By Leonard Klady

Review: Louder Than Bombs

Louder Than Bombs is a family drama about the emotional fallout of the death of a woman death on her husband and her two sons. The filmmakers take up the story three years after the tragedy, when her work—she was a war zone photographer—is to be exhibited, along with the publication of a monograph.

Directed by Joachim Trier and written with his usual co-screenwriter Eskil Vogt, the Norwegian filmmaker’s fraught with the inner demons of the living and the dead. Though hardly the button-down stereotypes of the American family that was reflected in distant decades in Ordinary People to American Beauty, the surviving trio appear to have adopted the tentative aspect of behavior that belies their true nature. What’s led to such a fierce defense is the film’s other haunting question.

Isabelle Reed (Isabelle Huppert) spent decades on the frontlines of hot wars and lingered past the heat of the hostilities to record their devastating consequence. She’s less adrenalin junkie than a slave to the professional pursuit of capturing images that encapsulate horror and humanity in the landscape. Though absence is a hallmark of her family life, flashbacks demonstrate that she was engaged when she returned home.

Ironically, or not, when she finally decides to give up war photography, she dies in a fatal car crash with a big rig. The “or not” is the belief that it wasn’t an accident and that’s about to be exposed in a newspaper piece. Her husband Gene (Gabriel Byrne) and eldest son Jonah (Jesse Eisenberg) know that scenario, but teenager Conrad (David Druid) was spared that complexity at the time.

The exhibition brings the family back together, at least physically. Jonah moved away, married and has just celebrated the birth of a child. Gene, a high school teacher and former actor (there’s a hilarious clip from the 1987 Hello Again to reflect his former glory), has spectacularly failed in any meaningful communication with Conrad. He also suffers acute nerdiness that manifests itself in acting out and digging in.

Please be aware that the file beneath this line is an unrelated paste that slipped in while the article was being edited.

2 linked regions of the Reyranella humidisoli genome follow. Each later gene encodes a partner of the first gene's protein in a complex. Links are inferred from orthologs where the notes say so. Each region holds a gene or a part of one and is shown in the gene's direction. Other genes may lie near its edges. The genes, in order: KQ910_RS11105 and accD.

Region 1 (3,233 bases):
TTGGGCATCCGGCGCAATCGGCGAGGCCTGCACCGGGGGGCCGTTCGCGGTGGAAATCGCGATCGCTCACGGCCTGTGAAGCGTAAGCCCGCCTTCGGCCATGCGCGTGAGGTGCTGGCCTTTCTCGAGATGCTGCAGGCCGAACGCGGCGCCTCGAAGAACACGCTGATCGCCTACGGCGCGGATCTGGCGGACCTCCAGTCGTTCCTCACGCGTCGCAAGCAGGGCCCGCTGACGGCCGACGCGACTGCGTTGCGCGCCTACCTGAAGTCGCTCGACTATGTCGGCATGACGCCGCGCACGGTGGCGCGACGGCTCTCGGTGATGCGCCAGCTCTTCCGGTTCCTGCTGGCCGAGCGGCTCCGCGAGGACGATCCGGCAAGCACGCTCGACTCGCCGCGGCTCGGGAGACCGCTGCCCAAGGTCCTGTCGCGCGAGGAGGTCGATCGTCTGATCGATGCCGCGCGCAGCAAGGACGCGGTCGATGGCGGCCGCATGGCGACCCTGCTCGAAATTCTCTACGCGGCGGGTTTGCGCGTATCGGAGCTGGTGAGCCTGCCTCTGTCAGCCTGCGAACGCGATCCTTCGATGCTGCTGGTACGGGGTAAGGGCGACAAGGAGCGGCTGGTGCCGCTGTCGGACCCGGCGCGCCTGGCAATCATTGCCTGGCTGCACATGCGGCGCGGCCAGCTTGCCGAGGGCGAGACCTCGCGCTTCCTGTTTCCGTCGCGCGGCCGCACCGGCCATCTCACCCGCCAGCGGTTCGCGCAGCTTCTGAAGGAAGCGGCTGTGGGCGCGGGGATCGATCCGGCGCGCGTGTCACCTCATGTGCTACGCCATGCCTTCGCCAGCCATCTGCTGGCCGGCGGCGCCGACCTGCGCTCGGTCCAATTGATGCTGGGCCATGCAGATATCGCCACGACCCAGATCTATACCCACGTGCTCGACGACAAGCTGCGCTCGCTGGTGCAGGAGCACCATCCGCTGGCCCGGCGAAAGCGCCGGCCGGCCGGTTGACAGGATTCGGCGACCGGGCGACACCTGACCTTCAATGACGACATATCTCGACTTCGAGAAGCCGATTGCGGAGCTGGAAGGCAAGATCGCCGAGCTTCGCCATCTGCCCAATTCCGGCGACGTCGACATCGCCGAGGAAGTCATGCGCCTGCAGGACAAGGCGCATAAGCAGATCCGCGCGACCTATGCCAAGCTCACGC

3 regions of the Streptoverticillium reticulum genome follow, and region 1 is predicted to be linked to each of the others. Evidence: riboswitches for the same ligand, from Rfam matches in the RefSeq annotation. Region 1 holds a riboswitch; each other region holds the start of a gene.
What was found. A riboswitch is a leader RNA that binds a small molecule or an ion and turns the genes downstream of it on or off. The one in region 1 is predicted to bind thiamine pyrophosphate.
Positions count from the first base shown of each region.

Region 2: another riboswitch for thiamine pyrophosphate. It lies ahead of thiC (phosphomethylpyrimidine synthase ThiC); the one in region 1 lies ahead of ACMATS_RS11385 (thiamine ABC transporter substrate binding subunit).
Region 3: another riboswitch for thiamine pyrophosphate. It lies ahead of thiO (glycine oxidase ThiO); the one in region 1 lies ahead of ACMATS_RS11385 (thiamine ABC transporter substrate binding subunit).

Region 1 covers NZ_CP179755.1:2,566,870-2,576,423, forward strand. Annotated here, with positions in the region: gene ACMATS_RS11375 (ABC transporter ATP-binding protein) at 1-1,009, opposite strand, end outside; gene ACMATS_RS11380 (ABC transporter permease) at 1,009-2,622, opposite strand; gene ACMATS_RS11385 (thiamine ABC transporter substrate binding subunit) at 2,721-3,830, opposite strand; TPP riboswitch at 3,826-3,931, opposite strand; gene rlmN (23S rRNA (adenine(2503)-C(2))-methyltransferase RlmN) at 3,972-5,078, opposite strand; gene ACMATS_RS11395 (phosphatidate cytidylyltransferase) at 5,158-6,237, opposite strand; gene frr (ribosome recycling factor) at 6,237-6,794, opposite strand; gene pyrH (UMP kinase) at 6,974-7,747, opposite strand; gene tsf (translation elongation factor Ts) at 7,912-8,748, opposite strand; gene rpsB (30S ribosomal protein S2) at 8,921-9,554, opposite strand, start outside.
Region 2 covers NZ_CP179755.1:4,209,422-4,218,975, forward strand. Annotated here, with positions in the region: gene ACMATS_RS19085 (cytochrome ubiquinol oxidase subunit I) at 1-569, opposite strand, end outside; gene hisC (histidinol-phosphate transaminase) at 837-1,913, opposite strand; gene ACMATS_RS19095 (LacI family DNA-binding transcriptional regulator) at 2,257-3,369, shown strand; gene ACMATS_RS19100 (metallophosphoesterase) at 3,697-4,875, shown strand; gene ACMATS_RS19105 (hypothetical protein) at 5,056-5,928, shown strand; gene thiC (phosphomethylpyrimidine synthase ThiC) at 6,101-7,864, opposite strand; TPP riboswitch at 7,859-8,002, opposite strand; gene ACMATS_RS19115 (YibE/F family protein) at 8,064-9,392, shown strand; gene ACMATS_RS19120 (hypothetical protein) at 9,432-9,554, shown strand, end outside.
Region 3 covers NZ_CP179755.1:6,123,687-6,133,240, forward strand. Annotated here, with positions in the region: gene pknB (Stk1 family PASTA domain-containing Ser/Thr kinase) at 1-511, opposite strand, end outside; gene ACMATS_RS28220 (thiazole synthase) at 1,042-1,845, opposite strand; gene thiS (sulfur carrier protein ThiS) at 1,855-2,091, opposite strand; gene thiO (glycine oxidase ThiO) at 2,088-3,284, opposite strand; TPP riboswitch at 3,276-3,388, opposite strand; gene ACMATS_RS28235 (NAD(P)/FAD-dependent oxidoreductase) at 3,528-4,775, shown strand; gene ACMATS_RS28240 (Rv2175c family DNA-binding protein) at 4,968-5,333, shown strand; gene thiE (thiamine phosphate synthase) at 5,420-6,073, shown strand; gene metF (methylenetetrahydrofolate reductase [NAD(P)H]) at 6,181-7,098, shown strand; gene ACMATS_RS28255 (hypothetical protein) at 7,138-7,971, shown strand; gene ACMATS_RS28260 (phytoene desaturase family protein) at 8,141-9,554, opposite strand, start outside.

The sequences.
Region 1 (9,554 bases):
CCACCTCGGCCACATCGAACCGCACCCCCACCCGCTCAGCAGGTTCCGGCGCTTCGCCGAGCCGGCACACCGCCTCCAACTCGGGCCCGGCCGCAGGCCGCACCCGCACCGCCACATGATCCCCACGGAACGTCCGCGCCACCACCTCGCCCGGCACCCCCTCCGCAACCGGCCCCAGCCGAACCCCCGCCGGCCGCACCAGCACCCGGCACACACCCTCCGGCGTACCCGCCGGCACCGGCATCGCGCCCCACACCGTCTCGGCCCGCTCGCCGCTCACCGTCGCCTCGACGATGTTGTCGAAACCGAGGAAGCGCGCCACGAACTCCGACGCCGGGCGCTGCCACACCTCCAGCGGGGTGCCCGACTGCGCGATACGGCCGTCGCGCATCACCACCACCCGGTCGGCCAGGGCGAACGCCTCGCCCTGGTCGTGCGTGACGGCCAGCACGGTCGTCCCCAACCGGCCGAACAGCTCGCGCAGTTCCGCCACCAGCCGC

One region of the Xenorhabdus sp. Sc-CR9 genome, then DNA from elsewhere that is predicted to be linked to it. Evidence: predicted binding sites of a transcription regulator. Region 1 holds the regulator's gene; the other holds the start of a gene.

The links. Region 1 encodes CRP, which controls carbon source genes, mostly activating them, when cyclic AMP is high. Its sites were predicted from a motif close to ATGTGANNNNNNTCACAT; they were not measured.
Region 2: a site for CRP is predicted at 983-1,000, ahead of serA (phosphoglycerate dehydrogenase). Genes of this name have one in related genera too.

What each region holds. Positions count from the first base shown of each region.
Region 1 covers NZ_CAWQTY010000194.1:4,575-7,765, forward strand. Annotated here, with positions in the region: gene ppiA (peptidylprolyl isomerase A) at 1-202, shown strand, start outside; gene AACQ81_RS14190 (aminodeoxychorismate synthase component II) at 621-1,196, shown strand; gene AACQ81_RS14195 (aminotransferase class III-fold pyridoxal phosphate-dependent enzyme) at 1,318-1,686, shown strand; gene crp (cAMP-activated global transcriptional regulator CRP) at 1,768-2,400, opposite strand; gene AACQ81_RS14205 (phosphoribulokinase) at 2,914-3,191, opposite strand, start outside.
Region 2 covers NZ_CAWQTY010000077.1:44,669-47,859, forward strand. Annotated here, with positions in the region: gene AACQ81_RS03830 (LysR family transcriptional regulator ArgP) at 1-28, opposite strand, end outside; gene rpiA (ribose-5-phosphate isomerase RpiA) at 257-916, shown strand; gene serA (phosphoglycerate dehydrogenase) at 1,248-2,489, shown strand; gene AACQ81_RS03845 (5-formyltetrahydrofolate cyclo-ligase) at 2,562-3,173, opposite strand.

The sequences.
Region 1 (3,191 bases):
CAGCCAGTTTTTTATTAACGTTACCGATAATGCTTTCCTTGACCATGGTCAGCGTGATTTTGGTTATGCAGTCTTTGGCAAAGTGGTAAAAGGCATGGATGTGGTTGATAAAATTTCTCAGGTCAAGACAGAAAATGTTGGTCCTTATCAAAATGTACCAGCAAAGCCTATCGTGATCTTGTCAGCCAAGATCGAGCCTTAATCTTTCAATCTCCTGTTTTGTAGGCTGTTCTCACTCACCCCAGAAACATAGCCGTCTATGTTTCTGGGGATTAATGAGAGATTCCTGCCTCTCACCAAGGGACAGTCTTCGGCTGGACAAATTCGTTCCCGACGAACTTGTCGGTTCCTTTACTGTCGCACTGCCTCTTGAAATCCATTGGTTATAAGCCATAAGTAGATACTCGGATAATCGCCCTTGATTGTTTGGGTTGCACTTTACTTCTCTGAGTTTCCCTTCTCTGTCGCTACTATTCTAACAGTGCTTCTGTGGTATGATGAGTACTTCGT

It’s fitting, perhaps even inevitable, and certainly organic, that aftermath is the signature of Louder Than Bombs. The past informs but life goes on. The dilemma confronting the three men isn’t entirely the result of Isabelle’s death. Jonah’s is that he beginning to question whether he wants a seemingly traditional family; Gene is struggling with his involvement in a new relationship and Conrad is confronting typical teenage challenges he will assuredly overcome in a few years.

The visual palette of Louder Than Bombs opts for somber tones and images are cropped to accentuate the confinement of each individual. Eisenberg, seemingly the pivot, plays his character with a sly quality of detachment. He vainly fends off the very things he has to know come close to the truth. But the glue ultimately is provided by Byrne. His is a relentlessly interior performance that frustrates at every turn and yet is so impeccably honest one cannot help but be enthralled by his inability to break out of his shell.

The explosions in Louder Than Bombs are primarily subterranean and therefore sonically muffled. Nonetheless if you’re still perplexed by the riddle of the title it is SILENCE.

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This is probably going to sound petty, but Martin Scorsese insisting that critics see his film in theaters even though it’s going straight to Netflix and then not screening it in most American cities was a watershed moment for me in this theatrical versus streaming debate.

I completely respect when a filmmaker insists that their movie is meant to be seen in the theater, but the thing is, you got to actually make it possible to see it in the theater. Some movies may be too small for that, and that’s totally OK.

When your movie is largely financed by a streaming service and is going to appear on that streaming service instantly, I don’t really see the point of pretending that it’s a theatrical film. It just seems like we are needlessly indulging some kind of personal fantasy.

I don’t think that making a feature film length production that is going to go straight to a video platform is some sort of “step down.“ I really don’t. Theatrical exhibition as we know it is dying off anyway, for a variety of reasons.

I should clarify myself because this thread is already being misconstrued — I’m talking about how the movie is screened in advance. If it’s going straight to Netflix, why the ritual of demanding people see it in the theater?